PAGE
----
Want to know how smartphone companies have been keeping themselves warm at night? They whisper ‘China, India, South America’ over and over again until they fall asleep. The reason, naturally, is that eight years on from the launch of the first iPhone, the West (that’s Europe and the US) has become pretty saturated with smartphones. With feature phones firmly out of the conversation and everyone and their Grandma playing Crossy Bird or something, the potential for expansion in the West is now pretty small. Not so in the likes of India, China and South America though. At least, until recently.

If the numbers coming out of analysis firm IDC are correct, we’re looking at the first decline in smartphone shipments within China for the first time in six years, and that’s bad news for young smartphone companies like Xiaomi, who have used massive expansion within their home nation as a springboard to boost their company valuation and expand elsewhere.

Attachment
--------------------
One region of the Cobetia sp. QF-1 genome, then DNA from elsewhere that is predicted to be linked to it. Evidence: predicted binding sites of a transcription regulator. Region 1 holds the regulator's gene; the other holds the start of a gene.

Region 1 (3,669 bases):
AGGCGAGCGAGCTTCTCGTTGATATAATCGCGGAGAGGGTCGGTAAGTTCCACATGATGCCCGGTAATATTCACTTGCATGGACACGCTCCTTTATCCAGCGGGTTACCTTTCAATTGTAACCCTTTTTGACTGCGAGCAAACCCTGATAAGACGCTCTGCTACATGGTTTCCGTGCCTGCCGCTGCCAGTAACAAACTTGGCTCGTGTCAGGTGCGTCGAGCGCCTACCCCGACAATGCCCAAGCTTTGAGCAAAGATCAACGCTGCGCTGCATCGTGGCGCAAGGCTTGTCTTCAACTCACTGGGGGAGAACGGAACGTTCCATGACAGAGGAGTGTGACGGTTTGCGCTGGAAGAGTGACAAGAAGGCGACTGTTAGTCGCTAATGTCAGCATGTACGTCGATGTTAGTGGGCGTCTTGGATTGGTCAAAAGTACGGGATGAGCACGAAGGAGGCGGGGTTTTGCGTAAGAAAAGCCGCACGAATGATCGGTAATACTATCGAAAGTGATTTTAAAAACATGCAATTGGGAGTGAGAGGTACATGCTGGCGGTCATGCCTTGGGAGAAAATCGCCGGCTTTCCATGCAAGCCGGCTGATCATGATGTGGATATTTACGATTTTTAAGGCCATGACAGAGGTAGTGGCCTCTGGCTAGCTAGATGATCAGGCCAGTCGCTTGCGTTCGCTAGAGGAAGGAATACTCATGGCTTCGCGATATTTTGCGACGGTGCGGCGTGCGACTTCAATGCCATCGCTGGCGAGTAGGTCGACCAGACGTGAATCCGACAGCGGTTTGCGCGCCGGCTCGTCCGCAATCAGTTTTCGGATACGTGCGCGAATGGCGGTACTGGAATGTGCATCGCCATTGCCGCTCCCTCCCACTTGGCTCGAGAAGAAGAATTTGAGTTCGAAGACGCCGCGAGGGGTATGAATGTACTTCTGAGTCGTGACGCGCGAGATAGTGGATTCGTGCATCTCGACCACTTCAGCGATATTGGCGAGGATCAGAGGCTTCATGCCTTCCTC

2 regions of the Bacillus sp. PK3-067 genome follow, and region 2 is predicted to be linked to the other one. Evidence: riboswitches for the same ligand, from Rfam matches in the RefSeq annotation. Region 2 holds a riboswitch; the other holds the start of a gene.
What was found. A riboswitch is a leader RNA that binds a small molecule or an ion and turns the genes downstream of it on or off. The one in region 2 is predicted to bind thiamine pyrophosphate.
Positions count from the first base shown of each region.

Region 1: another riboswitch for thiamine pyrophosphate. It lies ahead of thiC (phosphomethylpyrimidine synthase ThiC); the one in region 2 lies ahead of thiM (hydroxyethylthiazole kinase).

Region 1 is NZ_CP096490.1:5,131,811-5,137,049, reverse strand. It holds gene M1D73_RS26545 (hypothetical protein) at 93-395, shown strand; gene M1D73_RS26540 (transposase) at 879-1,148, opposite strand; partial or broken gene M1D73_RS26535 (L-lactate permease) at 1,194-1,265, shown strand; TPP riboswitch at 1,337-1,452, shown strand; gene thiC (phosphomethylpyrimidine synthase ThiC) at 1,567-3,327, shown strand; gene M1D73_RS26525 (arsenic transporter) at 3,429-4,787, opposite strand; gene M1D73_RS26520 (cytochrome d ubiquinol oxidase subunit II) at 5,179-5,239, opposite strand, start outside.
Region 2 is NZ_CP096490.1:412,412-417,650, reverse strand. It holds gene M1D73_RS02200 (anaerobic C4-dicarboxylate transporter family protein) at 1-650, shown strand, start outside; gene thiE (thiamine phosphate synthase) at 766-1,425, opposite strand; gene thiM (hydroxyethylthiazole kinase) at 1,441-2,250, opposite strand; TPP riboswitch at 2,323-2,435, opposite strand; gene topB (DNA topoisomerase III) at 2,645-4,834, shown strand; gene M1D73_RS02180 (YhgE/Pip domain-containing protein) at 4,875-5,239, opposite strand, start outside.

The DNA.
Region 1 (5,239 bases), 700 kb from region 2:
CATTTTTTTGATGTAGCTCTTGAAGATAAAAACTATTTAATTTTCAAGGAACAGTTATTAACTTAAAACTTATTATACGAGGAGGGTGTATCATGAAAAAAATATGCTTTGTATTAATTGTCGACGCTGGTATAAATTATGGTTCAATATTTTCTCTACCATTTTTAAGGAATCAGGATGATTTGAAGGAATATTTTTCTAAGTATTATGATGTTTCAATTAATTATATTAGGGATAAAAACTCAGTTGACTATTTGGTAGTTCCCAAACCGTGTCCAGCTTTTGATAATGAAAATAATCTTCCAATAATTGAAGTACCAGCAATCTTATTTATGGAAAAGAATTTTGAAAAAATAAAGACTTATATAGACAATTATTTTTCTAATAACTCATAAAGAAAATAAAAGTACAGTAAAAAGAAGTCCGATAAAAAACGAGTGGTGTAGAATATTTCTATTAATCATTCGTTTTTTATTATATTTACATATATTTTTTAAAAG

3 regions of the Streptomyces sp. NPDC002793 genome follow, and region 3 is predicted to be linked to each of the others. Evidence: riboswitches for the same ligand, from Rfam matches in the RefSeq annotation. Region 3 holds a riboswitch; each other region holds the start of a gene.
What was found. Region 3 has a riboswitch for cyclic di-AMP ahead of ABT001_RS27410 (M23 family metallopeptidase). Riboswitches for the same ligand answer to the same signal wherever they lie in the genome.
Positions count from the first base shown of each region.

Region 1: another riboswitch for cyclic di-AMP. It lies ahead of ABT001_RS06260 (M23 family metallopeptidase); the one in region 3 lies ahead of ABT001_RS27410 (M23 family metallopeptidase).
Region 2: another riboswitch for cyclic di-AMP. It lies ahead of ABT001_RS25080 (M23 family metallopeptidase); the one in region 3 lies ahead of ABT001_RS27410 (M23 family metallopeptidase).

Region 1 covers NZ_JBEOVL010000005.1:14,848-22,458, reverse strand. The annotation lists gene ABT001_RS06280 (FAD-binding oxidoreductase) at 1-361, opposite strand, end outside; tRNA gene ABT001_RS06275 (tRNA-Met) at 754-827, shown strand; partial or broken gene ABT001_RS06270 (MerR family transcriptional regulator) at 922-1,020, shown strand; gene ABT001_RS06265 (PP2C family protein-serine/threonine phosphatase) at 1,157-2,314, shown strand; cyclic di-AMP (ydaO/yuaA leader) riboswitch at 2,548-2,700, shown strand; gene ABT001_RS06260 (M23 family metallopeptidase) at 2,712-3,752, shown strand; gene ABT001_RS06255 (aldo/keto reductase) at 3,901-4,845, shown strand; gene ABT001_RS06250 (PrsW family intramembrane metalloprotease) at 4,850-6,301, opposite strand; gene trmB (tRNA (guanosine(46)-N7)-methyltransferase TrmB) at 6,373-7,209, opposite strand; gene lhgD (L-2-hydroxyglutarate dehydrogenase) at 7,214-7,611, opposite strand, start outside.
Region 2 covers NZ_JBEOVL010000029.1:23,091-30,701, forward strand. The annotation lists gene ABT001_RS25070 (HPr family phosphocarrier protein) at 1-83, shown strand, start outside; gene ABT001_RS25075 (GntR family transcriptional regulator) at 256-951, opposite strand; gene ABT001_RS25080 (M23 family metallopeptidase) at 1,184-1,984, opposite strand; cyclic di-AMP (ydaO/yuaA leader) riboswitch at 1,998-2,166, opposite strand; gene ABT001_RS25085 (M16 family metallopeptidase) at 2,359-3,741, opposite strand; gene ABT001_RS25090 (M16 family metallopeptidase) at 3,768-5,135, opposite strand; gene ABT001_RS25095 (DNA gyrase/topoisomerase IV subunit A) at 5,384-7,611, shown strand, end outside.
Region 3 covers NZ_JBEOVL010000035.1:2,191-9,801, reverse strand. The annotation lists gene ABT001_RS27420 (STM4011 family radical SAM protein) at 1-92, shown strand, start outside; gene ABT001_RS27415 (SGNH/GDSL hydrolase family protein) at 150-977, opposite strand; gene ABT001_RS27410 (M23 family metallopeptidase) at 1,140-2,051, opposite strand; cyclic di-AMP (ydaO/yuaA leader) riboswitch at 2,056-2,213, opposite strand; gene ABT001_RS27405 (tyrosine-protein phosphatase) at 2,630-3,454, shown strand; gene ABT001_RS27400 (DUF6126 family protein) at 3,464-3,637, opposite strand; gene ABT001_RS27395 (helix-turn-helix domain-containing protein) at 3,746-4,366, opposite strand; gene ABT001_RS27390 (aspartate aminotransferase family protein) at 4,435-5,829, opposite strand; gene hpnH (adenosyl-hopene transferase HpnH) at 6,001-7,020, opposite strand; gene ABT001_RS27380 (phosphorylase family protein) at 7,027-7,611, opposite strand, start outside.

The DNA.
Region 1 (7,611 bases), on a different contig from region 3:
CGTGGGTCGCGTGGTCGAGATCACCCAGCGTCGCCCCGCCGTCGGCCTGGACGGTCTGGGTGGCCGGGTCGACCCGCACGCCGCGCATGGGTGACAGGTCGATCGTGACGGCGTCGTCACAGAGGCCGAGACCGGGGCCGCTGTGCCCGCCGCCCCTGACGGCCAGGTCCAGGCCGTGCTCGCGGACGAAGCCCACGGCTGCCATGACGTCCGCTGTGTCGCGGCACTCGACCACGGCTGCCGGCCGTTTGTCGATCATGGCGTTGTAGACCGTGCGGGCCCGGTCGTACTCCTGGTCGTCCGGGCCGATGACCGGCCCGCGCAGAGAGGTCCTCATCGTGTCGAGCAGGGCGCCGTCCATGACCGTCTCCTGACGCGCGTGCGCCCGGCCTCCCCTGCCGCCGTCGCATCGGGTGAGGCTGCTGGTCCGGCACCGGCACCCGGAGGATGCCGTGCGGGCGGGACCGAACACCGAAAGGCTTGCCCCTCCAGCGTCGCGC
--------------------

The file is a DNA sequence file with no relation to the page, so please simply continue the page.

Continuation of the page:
falling numbers

year on year growth

– Images courtesy of IDC

The numbers show that the market in China contracted by 4%, dropping to 98.8 million units shipped during the first quarter of 2015, down 8% from Q4 2014. In the West, we typically attribute a Q1 drop as part of the comedown from Christmas, but with that holiday not usually observed in China, we’re forced to draw other conclusions.

In a statement, Kitty Fok, MD of IDC China said: “Smartphones are becoming increasingly saturated in China. China is oftentimes thought of as an emerging market but the reality is that the vast majority of phones sold in China today are smartphones, similar to other mature markets like the US, UK, Australia, and Japan. Just like these markets, convincing existing users as well as feature phone users to upgrade to new smartphones will now be the key to further growth in the China market.”



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Ten fingers, five senses, one man, loads of Chinese smartphones.

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